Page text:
Does neck profile affect bass sound?


This ancient question is asked occasionally; and the answers vary wildly. Some claim that a bigger/thicker neck correlates to a bigger/stronger sound, while others claim that neck profile doesn’t affect the sound at all.

So, what is the truth?

  • Theory one: Neck profile affects the sound, and some people don’t hear it because their ears are not as refined/sensitive (Random supporter)
  • Theory two: Neck profile affects the sound “slightly”, some people hear it when playing alone, but it doesn’t matter in a mix (Random supporter)
  • Theory three: Different necks affect the sound due to different factors; such as wood density or changed player technique (Random supporter)
  • Theory four: Neck profile does not affect the sound, and people who claim otherwise are victims of psychoacoustics or other uncontrollable factors (Random supporter)

My opinion

I’m a supporter of theory one. On multiple instances; I changed the neck of a P bass with a J neck, and the difference was obvious (both rosewood). The thick P neck emphasized the low-mids a little more, while the J neck made the sound weaker – as if the sound is escaping from the bass before hitting the pickup or something.

Although he doesn’t mention neck “size”, Roger Sadowsky also advocates that neck / wood differences definitely affect the sound.


Being the bass geek that I am, I decided to put my theory to test.

I happened to own an American Original ’60s Precision Bass and an American Original ’60s Jazz Bass simultaneously at that time. Both had rosewood fingerboards.

I recorded a track with the P bass; partially solo, partially with a backing track. Afterwards, I installed the J neck to the P bass and recorded likewise. Then; I have sent those (unnamed) audio files to some of my musician friends, and asked them how the basses sound to them.

A significant percentage said that the bass tracks with the P-Neck sounded fuller. A small percentage said that they don’t hear a difference. No one said that the J-Neck sounds fuller.

I have repeated this test a couple of times with different P / J basses, and the result was always the same.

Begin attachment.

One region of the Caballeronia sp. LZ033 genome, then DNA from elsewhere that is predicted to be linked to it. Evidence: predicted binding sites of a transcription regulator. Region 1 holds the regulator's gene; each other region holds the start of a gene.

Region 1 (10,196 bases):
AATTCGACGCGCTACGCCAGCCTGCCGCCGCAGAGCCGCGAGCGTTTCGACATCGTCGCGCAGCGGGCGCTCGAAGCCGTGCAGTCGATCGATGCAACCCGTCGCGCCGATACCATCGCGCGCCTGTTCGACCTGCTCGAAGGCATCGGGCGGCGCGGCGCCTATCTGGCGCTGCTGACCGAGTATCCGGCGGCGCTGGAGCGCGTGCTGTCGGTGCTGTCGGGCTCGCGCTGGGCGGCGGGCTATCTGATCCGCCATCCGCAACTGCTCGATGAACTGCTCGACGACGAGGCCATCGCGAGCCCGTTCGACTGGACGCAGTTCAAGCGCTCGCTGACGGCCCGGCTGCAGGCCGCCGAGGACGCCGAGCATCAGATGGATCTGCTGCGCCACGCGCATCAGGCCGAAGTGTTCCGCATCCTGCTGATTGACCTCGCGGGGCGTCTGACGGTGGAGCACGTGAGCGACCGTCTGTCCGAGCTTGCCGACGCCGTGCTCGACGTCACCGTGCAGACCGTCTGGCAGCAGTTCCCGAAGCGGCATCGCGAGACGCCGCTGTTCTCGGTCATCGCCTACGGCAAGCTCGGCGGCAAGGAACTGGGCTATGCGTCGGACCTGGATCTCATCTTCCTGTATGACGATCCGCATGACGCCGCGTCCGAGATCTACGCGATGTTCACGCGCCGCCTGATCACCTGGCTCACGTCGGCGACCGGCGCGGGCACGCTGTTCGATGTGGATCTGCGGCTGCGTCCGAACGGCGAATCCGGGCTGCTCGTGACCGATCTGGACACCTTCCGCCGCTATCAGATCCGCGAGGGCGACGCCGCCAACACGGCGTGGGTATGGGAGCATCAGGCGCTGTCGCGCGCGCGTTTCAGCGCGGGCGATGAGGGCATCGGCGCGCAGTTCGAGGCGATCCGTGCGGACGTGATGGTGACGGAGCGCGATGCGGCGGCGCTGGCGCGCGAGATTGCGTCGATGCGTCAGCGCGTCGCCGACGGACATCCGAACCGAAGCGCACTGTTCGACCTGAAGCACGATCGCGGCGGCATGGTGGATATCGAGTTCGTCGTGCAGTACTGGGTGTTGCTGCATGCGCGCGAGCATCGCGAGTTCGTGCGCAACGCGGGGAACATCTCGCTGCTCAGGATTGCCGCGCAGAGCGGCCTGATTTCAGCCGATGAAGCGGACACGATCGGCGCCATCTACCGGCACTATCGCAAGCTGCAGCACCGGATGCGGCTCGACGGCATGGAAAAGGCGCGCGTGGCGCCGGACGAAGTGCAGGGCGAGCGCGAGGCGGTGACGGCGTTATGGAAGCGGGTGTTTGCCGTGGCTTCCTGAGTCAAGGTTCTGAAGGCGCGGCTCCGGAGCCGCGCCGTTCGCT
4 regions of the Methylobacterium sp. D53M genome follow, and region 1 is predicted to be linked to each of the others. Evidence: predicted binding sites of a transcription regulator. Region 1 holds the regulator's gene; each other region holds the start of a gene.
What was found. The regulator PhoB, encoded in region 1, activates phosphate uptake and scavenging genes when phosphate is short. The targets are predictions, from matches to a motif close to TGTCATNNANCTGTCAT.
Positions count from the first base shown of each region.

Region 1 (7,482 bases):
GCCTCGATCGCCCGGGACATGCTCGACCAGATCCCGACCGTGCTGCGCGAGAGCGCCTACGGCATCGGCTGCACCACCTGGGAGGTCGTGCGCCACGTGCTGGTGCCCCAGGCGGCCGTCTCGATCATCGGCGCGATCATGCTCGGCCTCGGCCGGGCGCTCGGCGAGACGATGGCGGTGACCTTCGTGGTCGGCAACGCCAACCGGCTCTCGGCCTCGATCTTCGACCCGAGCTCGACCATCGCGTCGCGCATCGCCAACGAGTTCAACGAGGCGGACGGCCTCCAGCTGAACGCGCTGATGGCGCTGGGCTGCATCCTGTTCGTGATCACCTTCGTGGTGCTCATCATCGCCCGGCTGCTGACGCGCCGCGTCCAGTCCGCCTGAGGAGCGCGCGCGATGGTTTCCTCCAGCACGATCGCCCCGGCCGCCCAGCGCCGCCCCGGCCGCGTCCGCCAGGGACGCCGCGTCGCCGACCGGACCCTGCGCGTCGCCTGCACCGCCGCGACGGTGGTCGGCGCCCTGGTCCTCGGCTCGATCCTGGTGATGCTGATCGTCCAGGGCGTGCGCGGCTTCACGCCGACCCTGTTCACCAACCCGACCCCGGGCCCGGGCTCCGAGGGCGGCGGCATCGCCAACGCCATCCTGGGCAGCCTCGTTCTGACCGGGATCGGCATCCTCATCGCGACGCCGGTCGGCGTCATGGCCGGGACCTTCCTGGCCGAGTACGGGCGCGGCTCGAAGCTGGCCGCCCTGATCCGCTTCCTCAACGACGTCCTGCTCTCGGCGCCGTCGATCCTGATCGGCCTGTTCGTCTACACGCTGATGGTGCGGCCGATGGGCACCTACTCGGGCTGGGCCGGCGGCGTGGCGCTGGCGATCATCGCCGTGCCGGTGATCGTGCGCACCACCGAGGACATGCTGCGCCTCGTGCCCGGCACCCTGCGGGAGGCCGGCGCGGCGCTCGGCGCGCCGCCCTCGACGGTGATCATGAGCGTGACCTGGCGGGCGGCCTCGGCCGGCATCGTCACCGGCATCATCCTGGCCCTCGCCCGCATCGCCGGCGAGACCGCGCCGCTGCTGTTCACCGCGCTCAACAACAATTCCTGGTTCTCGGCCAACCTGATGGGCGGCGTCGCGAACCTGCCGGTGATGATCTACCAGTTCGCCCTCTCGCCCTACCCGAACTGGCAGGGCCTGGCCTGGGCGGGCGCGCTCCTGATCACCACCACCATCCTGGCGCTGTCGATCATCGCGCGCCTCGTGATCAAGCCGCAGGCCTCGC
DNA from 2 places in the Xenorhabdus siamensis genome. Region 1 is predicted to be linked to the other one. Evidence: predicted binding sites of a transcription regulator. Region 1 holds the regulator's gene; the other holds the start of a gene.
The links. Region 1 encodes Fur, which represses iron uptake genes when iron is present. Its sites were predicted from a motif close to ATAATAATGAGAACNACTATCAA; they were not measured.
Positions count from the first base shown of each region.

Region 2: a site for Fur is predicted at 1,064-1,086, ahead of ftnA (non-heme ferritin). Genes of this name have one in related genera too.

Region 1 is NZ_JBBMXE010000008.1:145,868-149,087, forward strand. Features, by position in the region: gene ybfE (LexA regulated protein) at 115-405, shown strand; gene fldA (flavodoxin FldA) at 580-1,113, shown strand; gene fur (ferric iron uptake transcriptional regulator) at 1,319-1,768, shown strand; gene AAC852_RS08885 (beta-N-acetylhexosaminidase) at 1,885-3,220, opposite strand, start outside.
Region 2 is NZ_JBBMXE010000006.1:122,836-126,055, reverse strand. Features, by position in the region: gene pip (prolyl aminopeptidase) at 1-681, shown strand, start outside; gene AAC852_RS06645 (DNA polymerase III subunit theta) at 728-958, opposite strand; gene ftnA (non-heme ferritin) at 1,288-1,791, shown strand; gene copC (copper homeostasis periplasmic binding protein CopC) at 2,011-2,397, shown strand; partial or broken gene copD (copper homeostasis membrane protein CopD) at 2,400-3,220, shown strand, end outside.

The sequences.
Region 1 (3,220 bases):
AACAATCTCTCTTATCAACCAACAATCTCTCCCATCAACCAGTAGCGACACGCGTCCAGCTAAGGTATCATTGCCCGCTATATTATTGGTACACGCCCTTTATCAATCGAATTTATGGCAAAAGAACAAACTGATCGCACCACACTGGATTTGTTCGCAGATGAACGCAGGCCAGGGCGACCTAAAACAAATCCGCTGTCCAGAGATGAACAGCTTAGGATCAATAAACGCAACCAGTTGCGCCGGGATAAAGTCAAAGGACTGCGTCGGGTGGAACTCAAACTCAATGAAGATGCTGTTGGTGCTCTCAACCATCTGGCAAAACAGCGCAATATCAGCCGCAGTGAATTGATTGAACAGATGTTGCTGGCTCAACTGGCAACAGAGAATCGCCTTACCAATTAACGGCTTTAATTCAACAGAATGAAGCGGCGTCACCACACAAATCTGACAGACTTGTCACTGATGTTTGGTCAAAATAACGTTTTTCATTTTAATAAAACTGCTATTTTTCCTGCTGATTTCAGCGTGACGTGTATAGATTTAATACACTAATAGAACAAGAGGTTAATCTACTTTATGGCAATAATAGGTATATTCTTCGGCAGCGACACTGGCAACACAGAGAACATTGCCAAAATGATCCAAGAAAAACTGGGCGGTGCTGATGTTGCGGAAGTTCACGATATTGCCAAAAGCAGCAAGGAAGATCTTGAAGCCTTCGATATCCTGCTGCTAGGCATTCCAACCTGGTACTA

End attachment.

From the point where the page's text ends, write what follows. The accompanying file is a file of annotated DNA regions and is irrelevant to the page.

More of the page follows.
My small blind test supported my opinion.

Internet research also kind-of supports my opinion as well. There are people claiming that a bigger neck correlates to a bigger sound, and there are people claiming that it does not. But I have never seen a comment indicating that a skinny neck correlates to a bigger sound.


My experiments are limited with a relatively small batch of passive basses. My research group was a limited number of musicians – I didn’t ask the opinion of average listeners. I was the only player recording stuff with the basses.

It is possible that the neck wood stiffness/densities (not profile) were responsible for the sound difference. But personally; I believe that neck width/mass affects the sound as well.

Jim Lill ran a much more comprehensive test on guitars, I recommend watching it.




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4 responses to “Does neck profile affect bass sound?”

  1. […] pickup solo: You may think that this will give a traditional P sound, but it usually does not. The chunky P neck is allegedly part of the low-middy P sound. You can’t get that sound out of a skinny PJ neck. Plus, the additional components on the […]

  2. […] neck mass allegedly affects the tone as well (check details here). According to that theory, which I subjectively support as […]

  3. […] To a certain extent, neck difference affects the output as well. […]

  4. […] Thin Neck. If you are a guitarist or have small hands in general, the thinner neck of the Jazz Bass would suit you well. P-Bass has a chunky neck, which is claimed to contribute to its chunky sound. […]

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